Over the past few weeks, we have reviewed several components of our financial planning process and how these can create value for you. Today, we want to discuss rebalancing your portfolio as a critical technique for keeping your investments in sync.
The basic purpose of rebalancing is to maintain the overall target asset allocation level within your portfolio since some investment positions inevitably move up while others move down. That’s simple enough, but sometimes investors actively resist the discipline of rebalancing because it often involves selling assets categories that have been performing well and adding to categories that have lagged.
When rebalancing in tax-deferred accounts, you don’t have to worry about realizing capital gains; in taxable accounts, however, we always take capital gains/losses into consideration. Also, towards the end of the year in taxable portfolios, we review the possibility of selling positions, (if any), that may show a loss and then repurchasing them, (or others, after 30 or more days have elapsed), as part of the rebalancing process. This is known as tax loss harvesting. Of course, there are some minor transaction costs involved, since you are selling some funds and buying others in order to return the portfolio to equilibrium.
There are inherent risks for not rebalancing. Research confirms that over multi-year timeframes, portfolios that are reasonably rebalanced, (once or twice per year), perform better than those without rebalancing. Remember, by building a globally diversified portfolio, you are acknowledging that the future can’t be predicted. There is no way to know in advance, what asset categories will perform well and which categories won’t in any given year.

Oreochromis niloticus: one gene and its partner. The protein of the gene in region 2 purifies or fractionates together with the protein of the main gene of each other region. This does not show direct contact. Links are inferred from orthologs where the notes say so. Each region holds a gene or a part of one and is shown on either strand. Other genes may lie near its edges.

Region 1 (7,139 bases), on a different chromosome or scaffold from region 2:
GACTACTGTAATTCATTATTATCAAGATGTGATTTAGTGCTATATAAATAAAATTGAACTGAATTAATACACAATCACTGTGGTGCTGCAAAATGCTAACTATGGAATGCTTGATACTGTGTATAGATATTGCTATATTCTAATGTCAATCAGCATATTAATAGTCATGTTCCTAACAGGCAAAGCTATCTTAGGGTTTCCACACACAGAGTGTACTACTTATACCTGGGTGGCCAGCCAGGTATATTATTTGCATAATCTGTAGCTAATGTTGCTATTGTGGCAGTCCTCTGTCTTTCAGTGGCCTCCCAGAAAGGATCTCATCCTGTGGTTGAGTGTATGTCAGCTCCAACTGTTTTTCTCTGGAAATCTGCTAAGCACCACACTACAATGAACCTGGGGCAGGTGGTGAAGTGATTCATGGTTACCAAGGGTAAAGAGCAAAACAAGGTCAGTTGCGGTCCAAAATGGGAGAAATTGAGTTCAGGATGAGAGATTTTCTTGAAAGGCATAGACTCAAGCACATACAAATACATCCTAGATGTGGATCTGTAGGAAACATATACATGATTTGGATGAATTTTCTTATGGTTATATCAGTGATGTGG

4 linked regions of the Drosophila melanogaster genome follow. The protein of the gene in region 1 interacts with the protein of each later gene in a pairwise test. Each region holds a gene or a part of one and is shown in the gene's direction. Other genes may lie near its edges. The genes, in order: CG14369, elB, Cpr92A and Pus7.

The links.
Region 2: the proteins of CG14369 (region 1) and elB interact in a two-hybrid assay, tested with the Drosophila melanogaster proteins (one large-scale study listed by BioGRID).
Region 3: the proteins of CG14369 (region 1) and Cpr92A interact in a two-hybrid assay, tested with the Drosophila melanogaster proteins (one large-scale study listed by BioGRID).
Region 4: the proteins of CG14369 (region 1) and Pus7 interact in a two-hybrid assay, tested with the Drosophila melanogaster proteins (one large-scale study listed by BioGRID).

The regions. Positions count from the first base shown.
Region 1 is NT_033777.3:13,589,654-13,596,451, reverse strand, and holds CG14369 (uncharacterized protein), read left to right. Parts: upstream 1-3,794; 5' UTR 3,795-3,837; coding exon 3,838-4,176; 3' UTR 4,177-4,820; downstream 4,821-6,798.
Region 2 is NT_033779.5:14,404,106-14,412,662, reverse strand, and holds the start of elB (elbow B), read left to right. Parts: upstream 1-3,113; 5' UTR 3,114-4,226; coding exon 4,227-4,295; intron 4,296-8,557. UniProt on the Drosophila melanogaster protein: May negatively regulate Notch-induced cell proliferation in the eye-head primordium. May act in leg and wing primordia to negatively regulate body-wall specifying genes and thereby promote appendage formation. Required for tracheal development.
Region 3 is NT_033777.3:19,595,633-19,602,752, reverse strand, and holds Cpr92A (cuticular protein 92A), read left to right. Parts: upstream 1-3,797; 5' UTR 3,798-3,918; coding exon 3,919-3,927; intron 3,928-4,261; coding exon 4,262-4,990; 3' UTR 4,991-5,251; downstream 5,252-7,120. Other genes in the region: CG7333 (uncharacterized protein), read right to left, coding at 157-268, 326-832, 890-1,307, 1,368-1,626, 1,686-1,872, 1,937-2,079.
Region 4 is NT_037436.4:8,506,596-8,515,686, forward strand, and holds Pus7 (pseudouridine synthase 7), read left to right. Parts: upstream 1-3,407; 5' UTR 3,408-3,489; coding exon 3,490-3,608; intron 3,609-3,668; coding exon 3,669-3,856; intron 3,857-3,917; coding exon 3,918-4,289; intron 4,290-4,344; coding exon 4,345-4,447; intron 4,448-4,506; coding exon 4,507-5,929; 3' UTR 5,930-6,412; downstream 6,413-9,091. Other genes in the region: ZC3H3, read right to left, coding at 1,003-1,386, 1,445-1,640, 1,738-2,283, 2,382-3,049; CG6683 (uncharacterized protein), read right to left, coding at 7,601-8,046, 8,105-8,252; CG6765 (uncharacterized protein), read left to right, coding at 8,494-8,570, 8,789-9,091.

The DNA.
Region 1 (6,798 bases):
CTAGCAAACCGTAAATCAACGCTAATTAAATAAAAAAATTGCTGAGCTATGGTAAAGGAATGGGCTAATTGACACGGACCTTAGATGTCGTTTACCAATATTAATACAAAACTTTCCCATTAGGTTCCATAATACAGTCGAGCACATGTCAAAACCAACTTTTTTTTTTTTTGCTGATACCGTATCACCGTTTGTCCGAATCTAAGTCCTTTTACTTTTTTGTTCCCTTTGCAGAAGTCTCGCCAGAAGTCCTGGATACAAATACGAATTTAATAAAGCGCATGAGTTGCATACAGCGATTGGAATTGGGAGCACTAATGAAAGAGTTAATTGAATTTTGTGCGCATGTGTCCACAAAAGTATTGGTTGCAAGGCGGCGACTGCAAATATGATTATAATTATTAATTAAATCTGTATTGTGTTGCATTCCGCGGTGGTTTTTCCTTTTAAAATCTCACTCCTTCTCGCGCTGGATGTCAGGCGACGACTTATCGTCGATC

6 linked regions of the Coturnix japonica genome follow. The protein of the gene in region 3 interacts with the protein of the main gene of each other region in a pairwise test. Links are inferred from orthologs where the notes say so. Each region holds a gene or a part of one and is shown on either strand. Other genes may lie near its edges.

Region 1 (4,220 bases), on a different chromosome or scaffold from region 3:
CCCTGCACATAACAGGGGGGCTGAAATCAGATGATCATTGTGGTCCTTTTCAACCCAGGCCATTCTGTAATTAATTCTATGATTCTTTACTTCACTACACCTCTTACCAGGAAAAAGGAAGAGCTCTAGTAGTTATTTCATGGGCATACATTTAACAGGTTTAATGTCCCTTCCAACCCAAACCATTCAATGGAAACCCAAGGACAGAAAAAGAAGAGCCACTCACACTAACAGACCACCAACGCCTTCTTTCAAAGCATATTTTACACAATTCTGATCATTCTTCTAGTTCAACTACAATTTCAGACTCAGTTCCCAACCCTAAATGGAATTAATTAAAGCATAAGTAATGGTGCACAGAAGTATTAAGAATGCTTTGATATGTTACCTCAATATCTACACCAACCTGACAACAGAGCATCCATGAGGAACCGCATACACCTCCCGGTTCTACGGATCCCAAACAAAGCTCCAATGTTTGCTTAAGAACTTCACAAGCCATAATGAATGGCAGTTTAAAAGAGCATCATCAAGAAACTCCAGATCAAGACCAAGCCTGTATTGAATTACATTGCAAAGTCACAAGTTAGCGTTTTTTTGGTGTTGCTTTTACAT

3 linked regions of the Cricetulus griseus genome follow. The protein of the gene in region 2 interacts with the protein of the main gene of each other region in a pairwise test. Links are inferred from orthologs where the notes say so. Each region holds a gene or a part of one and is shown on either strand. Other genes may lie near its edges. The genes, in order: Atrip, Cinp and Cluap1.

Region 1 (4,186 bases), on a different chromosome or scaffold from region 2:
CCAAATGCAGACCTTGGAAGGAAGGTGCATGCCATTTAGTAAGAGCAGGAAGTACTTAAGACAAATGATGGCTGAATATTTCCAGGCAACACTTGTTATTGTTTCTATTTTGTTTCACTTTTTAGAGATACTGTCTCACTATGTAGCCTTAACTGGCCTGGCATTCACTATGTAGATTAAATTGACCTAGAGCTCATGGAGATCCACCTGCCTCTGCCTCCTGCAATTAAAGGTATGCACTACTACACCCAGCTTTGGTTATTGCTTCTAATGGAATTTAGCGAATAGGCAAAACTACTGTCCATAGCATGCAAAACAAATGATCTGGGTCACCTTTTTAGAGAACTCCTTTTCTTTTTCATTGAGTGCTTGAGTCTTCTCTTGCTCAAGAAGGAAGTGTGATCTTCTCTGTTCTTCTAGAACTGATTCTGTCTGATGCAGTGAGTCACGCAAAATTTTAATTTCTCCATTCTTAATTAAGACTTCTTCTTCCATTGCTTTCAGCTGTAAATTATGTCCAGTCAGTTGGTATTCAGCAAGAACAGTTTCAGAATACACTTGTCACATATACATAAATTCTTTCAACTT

Regular rebalancing is a protocol that is designed for your protection as you move towards your most important long-term goals. Rebalancing helps offset the behavioral biases that everyone carries around and avoids the “penalty for neglect” that so often beset investment portfolios. We estimate that about 10% of our total value, of our total fee, is attributable to rebalancing.
The Four Components of Value that we addressed over the past four weeks are:
Quantifying Actionable Goals; Behavioral Coaching; Portfolio Management; and Portfolio Rebalancing.
This is how we create value for you. Ready for a real conversation?